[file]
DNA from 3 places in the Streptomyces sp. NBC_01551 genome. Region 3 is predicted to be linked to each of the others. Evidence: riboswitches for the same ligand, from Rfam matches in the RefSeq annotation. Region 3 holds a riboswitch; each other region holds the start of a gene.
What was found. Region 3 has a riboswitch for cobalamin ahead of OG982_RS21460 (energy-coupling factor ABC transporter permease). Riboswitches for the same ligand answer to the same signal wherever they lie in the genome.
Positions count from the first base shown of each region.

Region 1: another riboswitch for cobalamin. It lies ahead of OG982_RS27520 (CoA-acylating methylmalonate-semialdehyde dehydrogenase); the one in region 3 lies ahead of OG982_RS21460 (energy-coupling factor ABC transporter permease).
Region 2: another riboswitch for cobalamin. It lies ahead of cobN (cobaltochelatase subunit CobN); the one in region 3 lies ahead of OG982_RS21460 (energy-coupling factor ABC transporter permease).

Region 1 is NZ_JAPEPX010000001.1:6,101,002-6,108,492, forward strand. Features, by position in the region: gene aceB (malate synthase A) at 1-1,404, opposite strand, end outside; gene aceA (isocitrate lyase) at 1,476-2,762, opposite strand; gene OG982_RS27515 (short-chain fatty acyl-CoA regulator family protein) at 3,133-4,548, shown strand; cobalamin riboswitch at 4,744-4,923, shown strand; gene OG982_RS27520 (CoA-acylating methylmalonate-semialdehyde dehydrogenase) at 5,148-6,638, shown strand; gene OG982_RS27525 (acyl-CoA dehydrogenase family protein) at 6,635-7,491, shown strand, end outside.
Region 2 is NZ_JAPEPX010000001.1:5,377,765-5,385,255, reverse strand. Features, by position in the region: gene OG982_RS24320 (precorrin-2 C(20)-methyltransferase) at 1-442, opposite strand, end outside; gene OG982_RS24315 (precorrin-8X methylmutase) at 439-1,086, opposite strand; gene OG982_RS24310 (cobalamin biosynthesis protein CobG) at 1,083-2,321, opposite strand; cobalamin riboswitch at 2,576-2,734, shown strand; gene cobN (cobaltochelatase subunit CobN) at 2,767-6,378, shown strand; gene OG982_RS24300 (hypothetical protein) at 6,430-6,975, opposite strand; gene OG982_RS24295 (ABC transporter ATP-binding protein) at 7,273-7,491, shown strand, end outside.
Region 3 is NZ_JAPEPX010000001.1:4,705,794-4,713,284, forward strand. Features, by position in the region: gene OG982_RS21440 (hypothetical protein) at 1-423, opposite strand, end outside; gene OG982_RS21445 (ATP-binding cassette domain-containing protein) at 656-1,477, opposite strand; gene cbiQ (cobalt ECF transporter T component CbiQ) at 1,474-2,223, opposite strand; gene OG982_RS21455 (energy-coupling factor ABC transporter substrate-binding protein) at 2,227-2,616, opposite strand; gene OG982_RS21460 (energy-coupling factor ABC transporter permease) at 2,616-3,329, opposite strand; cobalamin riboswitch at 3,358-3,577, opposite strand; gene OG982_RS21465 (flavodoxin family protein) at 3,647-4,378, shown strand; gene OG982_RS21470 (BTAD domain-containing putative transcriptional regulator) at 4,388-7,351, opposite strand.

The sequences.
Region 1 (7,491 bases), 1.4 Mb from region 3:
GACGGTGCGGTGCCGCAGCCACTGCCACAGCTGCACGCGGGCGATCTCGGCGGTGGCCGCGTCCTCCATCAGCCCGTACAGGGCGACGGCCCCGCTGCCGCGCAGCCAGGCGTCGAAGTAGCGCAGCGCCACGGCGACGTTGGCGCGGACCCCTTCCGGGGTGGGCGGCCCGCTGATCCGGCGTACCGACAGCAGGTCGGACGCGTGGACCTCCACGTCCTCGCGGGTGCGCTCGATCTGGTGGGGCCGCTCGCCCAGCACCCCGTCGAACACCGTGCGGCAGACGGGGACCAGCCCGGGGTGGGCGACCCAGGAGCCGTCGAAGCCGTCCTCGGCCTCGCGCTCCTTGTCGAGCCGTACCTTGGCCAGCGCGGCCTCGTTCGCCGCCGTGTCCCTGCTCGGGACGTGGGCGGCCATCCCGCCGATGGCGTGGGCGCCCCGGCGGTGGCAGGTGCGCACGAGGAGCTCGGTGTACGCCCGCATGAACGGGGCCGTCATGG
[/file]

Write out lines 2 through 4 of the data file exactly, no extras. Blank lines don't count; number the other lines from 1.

What was found. Region 3 has a riboswitch for cobalamin ahead of OG982_RS21460 (energy-coupling factor ABC transporter permease). Riboswitches for the same ligand answer to the same signal wherever they lie in the genome.
Positions count from the first base shown of each region.

Region 1: another riboswitch for cobalamin. It lies ahead of OG982_RS27520 (CoA-acylating methylmalonate-semialdehyde dehydrogenase); the one in region 3 lies ahead of OG982_RS21460 (energy-coupling factor ABC transporter permease).